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Was This the Biggest Impact of the Occupy Wall Street Movement?

Oct 18, 2016

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A Wall Street sign in New York's Financial District.SMITH BRAIN TRUST — Could the prevalence of anti-market rhetoric — like the kind espoused by the Occupy Wall Street movement — be slowing the economic recovery? New research from the University of Maryland's Robert H. Smith School of Business says yes, it could — and by quite a lot. The research finds that the language of the anti-market movement can have a noticeable effect on people, particularly among more sophisticated investors.

"This could be, among many other dimensions, one of the reasons why there is this very slow recovery now," says Smith School finance professor Francesco D'Acunto, who wrote the report. "To get the trust of people again, it takes a lot of time after we have been bombarding them with this rhetoric about the financial system." 

The findings pose a quandary for institutions, journalists and policymakers: How can stakeholders openly assess the failings of the financial system and bring about needed change, while not stoking the kind of outsized panic that could stifle investment and deepen an economic crisis? "The solution," D'Acunto says, "is to say, 'OK, let's then solve those issues,' maybe by changing regulation or allowing for more competition in the banking system."

In what is believed to be the first research to test the impact of anti-market rhetoric on economic outcomes, D'Acunto tested how subjects would invest hypothetic assets after reading a passage about the advantages and disadvantages of investing in the stock market. Some subjects were given a passage that contained politically charged words and phrases, like those chanted during Occupy Wall Street protests and repeated throughout Bernie Sanders' primary bid for the Democratic presidential nomination, while the other subjects read a similar passage that contained neutral wording.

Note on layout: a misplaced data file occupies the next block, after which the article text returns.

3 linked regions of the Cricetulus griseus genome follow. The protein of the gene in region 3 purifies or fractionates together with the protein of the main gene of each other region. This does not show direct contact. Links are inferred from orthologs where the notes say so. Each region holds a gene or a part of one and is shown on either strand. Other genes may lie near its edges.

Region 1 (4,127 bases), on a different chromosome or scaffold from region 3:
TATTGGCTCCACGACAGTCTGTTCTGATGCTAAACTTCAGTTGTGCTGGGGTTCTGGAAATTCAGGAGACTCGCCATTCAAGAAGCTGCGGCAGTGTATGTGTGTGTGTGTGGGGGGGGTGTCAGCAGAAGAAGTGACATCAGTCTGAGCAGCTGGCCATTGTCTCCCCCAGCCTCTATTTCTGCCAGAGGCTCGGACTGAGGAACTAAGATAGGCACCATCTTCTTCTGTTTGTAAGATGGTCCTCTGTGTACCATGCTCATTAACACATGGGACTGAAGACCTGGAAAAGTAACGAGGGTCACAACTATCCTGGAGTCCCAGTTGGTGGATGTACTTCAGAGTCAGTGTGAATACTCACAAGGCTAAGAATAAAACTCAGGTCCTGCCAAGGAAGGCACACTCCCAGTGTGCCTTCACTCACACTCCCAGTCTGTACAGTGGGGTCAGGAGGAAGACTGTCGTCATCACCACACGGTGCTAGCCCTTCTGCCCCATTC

For example, the highly charged "Wall Street" was replaced by the more neutral "stock market." "Capitalistic economy" became "modern economy." "Private interest groups" became "private citizens," and "big corporations" was toned down to "large companies." The phrase "investment banks like Goldman Sachs" was replaced with "specialized investment banks."

"If anti-market rhetoric hinders financial risk-taking and investment, its spikes during economic crises might contribute to prolong recessions," D'Acunto says.

In his working paper, "Tear Down This Wall Street: The Effect of Anti-market Rhetoric on Financial Decisions," D'Acunto found that people who were exposed to phrases associated with anti-market rhetoric were less less likely to invest in risky opportunities framed as investments in stocks, and when they did invest, they plunked down lower amounts of money. Those people were 10 percentage points less likely to invest in opportunities whose average take-up rate is 70 percent. Given a hypothetical $100 endowment to invest, they invested just $27, compared to the $35 average invested among the control group. 

Participants who were exposed to anti-market rhetoric, invested in between 15 and 30 percent less than those who were not. "And the negative effect is larger, the riskier the opportunity," D'Acunto says. 

Surprisingly, the report found, the effect was greater among groups who are generally considered more sophisticated: women, older investors and the college-educated.